Cars with automatic transmissions need a way for the engine to turn at idle without also turning the transmission and wheels.
In a manual car, simply depress the clutch to decouple the engine and transmission.
But in an automatic, things aren’t that simple.
To that, we introduce the torque converter (pictured above), a type of device that lets the engine spin independently when it’s mated to an automatic transmission.
It doesn’t use any sort of gear arrangement, but rather a fluid coupling.
How does a torque converter work?
A torque converter consists of four main components:
- The turbine
- The stator
- The pump
- Transmission fluid
The torque converter is attached to the engine’s flywheel, and it turns at whatever speed the engine happens to be at that point in time.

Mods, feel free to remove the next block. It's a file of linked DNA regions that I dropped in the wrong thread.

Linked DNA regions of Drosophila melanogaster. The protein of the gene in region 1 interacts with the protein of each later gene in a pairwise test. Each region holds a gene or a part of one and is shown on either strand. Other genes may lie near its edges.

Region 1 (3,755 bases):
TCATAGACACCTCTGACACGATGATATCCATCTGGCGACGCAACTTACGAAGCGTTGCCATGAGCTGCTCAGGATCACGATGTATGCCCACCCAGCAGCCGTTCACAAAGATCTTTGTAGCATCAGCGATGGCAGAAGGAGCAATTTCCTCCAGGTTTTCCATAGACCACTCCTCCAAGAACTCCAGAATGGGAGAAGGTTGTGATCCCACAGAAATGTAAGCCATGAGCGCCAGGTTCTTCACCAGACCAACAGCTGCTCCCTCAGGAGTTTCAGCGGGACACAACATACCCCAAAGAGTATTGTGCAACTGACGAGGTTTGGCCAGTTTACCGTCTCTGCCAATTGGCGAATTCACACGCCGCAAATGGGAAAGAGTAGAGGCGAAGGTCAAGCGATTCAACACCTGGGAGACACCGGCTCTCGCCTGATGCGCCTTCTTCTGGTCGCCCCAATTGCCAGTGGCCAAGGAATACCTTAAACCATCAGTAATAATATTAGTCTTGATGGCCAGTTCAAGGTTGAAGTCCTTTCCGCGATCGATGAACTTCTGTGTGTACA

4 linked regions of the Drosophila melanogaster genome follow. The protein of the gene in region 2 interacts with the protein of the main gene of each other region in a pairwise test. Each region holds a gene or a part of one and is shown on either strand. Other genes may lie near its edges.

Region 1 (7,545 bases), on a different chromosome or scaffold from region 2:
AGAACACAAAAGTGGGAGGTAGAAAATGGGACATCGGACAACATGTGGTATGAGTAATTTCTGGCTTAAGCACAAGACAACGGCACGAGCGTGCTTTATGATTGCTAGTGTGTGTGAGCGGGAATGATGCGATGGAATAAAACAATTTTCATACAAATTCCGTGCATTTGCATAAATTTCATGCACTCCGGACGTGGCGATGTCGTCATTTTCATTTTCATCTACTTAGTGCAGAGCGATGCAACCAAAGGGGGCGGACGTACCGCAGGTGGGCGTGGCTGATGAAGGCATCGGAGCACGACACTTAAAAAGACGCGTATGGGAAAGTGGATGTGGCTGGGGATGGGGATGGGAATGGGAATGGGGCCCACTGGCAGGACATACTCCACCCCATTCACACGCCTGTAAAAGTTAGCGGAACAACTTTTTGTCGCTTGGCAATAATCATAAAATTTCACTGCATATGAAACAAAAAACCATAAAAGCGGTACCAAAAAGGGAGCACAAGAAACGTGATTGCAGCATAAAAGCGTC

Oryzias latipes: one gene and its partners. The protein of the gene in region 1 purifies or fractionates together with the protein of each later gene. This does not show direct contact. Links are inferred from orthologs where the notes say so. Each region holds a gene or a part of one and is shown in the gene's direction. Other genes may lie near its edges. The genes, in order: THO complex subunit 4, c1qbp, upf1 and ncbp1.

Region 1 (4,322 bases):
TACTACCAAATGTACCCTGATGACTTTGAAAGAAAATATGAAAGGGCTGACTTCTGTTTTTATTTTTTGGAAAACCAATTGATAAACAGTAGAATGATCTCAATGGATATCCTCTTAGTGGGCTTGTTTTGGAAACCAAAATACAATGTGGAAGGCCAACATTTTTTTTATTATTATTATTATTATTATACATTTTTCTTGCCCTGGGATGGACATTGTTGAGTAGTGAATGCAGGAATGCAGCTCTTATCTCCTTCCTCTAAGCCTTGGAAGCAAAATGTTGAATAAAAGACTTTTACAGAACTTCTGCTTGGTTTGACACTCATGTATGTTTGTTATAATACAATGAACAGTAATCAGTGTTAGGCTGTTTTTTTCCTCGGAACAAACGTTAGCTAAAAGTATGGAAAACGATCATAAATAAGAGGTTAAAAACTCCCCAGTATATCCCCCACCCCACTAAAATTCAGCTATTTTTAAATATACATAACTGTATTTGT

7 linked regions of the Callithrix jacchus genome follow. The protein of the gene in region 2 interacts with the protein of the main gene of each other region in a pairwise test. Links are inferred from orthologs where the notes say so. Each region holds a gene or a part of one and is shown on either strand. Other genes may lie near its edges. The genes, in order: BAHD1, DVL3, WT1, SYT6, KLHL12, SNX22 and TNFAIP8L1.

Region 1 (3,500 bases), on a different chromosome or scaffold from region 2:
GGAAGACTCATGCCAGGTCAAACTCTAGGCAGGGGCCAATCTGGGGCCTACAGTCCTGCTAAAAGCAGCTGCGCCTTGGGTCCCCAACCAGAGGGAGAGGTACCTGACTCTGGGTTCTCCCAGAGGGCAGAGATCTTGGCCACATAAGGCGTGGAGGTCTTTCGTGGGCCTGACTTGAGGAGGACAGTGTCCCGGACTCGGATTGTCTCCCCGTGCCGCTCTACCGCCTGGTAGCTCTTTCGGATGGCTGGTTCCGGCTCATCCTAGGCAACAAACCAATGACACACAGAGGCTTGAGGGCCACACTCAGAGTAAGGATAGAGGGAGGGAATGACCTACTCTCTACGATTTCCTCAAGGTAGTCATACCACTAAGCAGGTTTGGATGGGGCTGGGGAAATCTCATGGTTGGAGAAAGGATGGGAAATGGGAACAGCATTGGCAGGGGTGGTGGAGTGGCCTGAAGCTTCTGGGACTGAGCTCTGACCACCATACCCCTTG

The engine drives an impeller, which flings transmission fluid onto a turbine.
The turbine is connected to the transmission, which causes it to spin and hence propel your car forward.
At lower engine speeds, the turbine rotates slower compared to the impeller.
As engine speeds increase, so does the turbine.
The stator, meanwhile, lives in the centre of the torque converter. It acts as a sort of barrier to fling fluid back to the turbine instead of back to the pump, which increases the torque converter’s efficiency.
When your engine is idling, fluid is pumped back to the turbine at a very slow rate, which subsequently causes the transmission to turn very slowly.
However, with more throttle input, the pump (impeller) propels more fluid into the turbine, which then turns the transmission more quickly.
But this system does not have 100 percent efficiency, which means the turbine always spins slower than the impeller.
Some cars have a lockup clutch that locks both the engine and transmission together when at speed.
That eliminates the problem above and improves engine efficiency.